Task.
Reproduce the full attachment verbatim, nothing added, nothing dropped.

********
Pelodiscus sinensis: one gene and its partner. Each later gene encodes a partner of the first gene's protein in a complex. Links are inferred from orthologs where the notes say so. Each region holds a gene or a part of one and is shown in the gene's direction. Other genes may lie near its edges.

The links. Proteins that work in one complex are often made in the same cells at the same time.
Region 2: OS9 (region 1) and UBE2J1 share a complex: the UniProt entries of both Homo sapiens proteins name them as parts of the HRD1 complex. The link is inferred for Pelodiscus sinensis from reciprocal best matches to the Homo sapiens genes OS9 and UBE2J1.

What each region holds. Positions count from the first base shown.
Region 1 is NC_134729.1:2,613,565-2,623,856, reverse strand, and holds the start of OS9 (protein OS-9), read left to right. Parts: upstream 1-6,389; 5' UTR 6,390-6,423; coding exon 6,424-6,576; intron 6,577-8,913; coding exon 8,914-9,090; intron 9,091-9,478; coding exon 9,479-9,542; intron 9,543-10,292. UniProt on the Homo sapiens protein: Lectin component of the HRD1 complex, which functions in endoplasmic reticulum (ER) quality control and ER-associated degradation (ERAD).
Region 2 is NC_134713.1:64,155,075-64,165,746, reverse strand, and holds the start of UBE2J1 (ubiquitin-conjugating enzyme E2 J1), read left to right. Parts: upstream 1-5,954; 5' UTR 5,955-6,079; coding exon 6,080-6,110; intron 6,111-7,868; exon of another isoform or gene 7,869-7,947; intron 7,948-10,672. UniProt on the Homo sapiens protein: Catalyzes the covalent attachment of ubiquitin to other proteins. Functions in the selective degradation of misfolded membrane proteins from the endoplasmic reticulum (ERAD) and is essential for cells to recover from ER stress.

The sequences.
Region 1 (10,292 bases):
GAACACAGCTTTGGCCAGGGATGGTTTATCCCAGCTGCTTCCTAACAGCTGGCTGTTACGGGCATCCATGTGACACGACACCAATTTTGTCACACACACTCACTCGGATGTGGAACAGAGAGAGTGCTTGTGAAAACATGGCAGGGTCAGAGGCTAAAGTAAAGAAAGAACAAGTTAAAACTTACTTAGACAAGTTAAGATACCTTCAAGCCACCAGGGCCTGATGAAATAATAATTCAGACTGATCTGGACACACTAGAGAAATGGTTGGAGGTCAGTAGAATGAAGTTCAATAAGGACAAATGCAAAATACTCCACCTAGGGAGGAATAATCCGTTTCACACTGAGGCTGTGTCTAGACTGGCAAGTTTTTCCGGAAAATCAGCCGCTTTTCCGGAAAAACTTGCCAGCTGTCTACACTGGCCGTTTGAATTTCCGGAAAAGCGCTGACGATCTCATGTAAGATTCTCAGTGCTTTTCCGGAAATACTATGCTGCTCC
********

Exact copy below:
Pelodiscus sinensis: one gene and its partner. Each later gene encodes a partner of the first gene's protein in a complex. Links are inferred from orthologs where the notes say so. Each region holds a gene or a part of one and is shown in the gene's direction. Other genes may lie near its edges.

The links. Proteins that work in one complex are often made in the same cells at the same time.
Region 2: OS9 (region 1) and UBE2J1 share a complex: the UniProt entries of both Homo sapiens proteins name them as parts of the HRD1 complex. The link is inferred for Pelodiscus sinensis from reciprocal best matches to the Homo sapiens genes OS9 and UBE2J1.

What each region holds. Positions count from the first base shown.
Region 1 is NC_134729.1:2,613,565-2,623,856, reverse strand, and holds the start of OS9 (protein OS-9), read left to right. Parts: upstream 1-6,389; 5' UTR 6,390-6,423; coding exon 6,424-6,576; intron 6,577-8,913; coding exon 8,914-9,090; intron 9,091-9,478; coding exon 9,479-9,542; intron 9,543-10,292. UniProt on the Homo sapiens protein: Lectin component of the HRD1 complex, which functions in endoplasmic reticulum (ER) quality control and ER-associated degradation (ERAD).
Region 2 is NC_134713.1:64,155,075-64,165,746, reverse strand, and holds the start of UBE2J1 (ubiquitin-conjugating enzyme E2 J1), read left to right. Parts: upstream 1-5,954; 5' UTR 5,955-6,079; coding exon 6,080-6,110; intron 6,111-7,868; exon of another isoform or gene 7,869-7,947; intron 7,948-10,672. UniProt on the Homo sapiens protein: Catalyzes the covalent attachment of ubiquitin to other proteins. Functions in the selective degradation of misfolded membrane proteins from the endoplasmic reticulum (ERAD) and is essential for cells to recover from ER stress.

The sequences.
Region 1 (10,292 bases):
GAACACAGCTTTGGCCAGGGATGGTTTATCCCAGCTGCTTCCTAACAGCTGGCTGTTACGGGCATCCATGTGACACGACACCAATTTTGTCACACACACTCACTCGGATGTGGAACAGAGAGAGTGCTTGTGAAAACATGGCAGGGTCAGAGGCTAAAGTAAAGAAAGAACAAGTTAAAACTTACTTAGACAAGTTAAGATACCTTCAAGCCACCAGGGCCTGATGAAATAATAATTCAGACTGATCTGGACACACTAGAGAAATGGTTGGAGGTCAGTAGAATGAAGTTCAATAAGGACAAATGCAAAATACTCCACCTAGGGAGGAATAATCCGTTTCACACTGAGGCTGTGTCTAGACTGGCAAGTTTTTCCGGAAAATCAGCCGCTTTTCCGGAAAAACTTGCCAGCTGTCTACACTGGCCGTTTGAATTTCCGGAAAAGCGCTGACGATCTCATGTAAGATTCTCAGTGCTTTTCCGGAAATACTATGCTGCTCC